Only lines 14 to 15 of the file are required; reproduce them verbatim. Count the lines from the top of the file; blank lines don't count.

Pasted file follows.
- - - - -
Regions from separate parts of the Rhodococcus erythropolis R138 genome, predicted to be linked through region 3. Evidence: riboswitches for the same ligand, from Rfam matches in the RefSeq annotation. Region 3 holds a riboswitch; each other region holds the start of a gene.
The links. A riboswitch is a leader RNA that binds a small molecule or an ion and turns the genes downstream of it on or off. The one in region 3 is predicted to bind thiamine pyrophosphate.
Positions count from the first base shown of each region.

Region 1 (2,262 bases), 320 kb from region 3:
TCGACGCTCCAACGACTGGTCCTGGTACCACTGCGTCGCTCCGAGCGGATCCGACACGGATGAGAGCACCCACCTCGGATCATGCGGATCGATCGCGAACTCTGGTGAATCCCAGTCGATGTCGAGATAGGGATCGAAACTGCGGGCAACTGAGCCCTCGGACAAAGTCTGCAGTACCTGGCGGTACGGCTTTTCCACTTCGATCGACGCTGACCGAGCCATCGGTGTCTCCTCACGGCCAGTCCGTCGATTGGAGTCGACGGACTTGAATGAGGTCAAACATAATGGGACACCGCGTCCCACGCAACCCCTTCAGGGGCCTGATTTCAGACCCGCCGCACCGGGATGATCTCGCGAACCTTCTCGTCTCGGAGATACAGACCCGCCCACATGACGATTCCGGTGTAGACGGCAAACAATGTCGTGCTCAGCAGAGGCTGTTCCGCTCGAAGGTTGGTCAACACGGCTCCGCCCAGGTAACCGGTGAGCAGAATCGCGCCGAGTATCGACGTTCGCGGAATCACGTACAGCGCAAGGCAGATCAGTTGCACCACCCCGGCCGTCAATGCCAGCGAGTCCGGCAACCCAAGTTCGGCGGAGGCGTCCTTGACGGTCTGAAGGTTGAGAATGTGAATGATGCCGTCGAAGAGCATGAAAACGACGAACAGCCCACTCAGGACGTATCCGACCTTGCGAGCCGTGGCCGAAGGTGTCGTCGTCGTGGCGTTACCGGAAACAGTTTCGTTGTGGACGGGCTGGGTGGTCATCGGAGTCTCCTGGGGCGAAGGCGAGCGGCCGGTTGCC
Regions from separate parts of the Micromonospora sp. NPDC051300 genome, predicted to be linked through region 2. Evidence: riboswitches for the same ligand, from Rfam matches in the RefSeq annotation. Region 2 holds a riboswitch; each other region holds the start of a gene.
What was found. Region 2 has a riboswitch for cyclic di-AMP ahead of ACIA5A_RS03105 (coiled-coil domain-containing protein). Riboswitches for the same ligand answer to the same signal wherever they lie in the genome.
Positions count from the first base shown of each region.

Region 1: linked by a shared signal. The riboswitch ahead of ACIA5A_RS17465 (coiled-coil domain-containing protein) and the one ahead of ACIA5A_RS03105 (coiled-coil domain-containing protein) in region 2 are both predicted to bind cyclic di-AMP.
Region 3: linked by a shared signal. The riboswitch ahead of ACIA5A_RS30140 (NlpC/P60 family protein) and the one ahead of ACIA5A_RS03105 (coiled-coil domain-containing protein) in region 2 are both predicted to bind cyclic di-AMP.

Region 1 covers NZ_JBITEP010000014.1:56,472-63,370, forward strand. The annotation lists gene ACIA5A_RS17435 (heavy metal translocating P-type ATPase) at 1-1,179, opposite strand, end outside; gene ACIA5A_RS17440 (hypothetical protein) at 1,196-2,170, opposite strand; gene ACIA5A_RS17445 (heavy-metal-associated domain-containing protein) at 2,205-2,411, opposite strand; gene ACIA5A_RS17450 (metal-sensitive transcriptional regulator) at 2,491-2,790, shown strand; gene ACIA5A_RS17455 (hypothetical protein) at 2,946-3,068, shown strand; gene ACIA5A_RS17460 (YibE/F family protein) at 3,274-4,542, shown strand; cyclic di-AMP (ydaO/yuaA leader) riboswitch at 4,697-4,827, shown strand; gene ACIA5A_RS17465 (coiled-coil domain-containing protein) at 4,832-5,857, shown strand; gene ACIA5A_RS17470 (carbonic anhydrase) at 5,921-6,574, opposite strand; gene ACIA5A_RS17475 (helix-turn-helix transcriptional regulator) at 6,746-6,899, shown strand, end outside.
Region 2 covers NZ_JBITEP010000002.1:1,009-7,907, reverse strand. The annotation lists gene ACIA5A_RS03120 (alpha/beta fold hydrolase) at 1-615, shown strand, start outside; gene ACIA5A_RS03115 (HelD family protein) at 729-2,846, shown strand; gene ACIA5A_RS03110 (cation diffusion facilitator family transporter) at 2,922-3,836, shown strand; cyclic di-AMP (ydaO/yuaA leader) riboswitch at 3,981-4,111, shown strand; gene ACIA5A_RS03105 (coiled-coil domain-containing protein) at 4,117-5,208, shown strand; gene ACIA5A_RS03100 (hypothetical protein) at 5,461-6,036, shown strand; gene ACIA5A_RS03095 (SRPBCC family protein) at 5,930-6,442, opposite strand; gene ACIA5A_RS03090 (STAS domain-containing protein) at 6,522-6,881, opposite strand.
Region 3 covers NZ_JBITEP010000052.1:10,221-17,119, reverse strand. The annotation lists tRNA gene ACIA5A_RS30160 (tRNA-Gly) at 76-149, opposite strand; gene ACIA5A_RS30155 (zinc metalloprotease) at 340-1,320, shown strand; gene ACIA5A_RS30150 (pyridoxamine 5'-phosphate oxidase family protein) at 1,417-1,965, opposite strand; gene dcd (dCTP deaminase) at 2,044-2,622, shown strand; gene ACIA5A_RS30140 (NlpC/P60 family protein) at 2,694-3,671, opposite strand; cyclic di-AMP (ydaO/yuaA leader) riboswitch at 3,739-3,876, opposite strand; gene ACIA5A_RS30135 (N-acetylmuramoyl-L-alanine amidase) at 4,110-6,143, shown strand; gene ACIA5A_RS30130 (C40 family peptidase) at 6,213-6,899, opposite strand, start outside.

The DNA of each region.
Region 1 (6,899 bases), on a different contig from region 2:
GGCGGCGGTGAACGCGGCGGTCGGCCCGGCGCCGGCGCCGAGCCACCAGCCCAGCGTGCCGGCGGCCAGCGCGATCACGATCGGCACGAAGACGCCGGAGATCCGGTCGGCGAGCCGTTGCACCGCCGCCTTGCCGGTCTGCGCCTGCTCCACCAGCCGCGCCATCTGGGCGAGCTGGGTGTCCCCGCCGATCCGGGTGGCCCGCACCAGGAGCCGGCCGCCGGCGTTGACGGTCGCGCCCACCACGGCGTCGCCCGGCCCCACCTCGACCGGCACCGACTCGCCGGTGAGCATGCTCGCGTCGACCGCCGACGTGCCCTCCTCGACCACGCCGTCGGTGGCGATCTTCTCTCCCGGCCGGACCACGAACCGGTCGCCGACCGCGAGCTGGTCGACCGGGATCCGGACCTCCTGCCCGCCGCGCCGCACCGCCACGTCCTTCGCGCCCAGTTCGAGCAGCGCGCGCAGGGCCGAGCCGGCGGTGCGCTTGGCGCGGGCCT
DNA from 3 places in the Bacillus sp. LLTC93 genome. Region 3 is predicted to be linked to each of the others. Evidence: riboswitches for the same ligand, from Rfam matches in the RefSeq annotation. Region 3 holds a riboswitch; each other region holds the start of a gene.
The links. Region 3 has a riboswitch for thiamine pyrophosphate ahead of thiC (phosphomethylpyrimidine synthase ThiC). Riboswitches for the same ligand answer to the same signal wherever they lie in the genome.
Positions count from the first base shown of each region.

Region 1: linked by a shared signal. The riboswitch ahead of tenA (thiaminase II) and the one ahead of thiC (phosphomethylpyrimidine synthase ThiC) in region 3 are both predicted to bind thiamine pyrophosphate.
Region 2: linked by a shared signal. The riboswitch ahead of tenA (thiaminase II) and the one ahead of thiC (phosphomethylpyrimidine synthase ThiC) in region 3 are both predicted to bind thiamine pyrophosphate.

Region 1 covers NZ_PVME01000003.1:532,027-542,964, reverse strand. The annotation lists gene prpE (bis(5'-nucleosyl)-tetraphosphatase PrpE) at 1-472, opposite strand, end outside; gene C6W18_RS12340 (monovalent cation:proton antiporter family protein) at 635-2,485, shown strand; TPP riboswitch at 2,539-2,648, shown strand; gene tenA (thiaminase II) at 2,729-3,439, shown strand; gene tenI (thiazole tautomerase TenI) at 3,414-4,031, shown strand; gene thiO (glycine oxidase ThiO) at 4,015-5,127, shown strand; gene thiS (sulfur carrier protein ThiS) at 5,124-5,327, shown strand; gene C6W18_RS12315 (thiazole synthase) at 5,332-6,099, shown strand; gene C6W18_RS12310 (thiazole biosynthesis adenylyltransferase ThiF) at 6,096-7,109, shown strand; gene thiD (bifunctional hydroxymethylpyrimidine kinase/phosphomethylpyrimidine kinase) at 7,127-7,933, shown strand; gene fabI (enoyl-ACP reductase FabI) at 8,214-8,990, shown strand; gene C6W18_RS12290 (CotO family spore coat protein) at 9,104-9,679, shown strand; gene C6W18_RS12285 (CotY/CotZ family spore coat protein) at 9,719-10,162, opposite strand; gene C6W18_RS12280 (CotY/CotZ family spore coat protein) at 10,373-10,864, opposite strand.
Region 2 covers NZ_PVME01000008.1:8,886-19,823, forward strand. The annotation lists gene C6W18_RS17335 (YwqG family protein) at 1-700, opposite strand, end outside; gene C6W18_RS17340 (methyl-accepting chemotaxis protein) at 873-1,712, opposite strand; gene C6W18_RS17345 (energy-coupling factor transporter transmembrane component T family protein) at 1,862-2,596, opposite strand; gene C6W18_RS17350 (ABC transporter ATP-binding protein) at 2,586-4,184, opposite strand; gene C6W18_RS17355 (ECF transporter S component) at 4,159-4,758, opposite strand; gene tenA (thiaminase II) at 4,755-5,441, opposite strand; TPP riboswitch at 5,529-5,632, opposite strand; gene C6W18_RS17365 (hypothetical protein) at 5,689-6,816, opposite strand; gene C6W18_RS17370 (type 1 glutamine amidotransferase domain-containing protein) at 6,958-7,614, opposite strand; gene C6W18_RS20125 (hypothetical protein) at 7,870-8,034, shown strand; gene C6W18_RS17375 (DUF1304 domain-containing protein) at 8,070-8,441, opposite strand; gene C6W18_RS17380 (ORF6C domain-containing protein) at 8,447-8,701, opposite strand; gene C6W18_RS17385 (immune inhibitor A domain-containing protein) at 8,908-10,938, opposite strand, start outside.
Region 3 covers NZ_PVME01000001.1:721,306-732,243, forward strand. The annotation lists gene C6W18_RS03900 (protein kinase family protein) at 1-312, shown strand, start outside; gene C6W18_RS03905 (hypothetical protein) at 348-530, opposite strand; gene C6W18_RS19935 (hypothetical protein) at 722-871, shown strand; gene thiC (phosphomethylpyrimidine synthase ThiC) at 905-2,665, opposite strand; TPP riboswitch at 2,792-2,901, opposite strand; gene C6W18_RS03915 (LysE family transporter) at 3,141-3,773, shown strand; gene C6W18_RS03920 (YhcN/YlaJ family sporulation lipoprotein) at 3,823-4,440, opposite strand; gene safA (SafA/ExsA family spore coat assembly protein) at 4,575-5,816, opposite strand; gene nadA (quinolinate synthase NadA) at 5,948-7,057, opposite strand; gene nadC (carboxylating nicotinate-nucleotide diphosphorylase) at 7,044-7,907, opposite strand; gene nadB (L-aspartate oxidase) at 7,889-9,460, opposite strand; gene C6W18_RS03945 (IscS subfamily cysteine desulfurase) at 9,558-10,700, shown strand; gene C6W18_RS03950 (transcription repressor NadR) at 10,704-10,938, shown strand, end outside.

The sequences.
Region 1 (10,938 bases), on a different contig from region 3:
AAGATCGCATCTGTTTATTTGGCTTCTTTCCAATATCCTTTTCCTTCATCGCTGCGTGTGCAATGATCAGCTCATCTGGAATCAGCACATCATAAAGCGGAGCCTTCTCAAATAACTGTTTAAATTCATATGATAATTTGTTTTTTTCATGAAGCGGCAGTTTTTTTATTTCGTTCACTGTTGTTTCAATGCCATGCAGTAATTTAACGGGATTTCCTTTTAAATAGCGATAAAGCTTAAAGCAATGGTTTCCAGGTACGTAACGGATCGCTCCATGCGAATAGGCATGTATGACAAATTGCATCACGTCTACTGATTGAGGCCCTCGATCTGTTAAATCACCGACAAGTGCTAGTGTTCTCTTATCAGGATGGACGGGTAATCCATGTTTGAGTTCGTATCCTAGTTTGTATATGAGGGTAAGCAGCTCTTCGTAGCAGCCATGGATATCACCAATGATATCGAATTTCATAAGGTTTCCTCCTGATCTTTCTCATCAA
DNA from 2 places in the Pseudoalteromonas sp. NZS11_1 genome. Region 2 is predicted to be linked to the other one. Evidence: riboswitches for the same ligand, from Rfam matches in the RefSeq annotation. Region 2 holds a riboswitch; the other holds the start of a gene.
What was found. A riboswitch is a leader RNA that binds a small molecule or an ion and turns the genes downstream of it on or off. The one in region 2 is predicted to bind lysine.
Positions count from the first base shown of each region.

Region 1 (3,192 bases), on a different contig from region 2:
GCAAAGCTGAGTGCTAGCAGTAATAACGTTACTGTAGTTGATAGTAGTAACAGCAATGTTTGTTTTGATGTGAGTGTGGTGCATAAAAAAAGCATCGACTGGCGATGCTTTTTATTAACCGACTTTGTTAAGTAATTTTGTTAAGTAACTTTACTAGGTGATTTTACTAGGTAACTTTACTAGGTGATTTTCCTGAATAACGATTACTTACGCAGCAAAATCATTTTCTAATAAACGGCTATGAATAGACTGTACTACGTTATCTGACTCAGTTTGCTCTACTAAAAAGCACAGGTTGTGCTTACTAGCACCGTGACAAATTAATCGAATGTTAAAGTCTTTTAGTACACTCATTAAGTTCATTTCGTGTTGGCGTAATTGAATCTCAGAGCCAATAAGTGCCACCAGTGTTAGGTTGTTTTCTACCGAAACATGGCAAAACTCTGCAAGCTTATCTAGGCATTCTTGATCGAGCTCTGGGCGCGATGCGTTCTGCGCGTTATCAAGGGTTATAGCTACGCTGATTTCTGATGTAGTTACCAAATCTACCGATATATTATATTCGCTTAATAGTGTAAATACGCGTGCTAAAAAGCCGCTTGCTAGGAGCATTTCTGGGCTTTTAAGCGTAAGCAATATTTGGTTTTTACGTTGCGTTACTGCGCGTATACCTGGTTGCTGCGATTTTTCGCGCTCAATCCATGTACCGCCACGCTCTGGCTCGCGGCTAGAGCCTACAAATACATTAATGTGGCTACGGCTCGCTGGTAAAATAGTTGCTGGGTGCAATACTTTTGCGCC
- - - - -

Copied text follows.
The DNA of each region.
Region 1 (6,899 bases), on a different contig from region 2: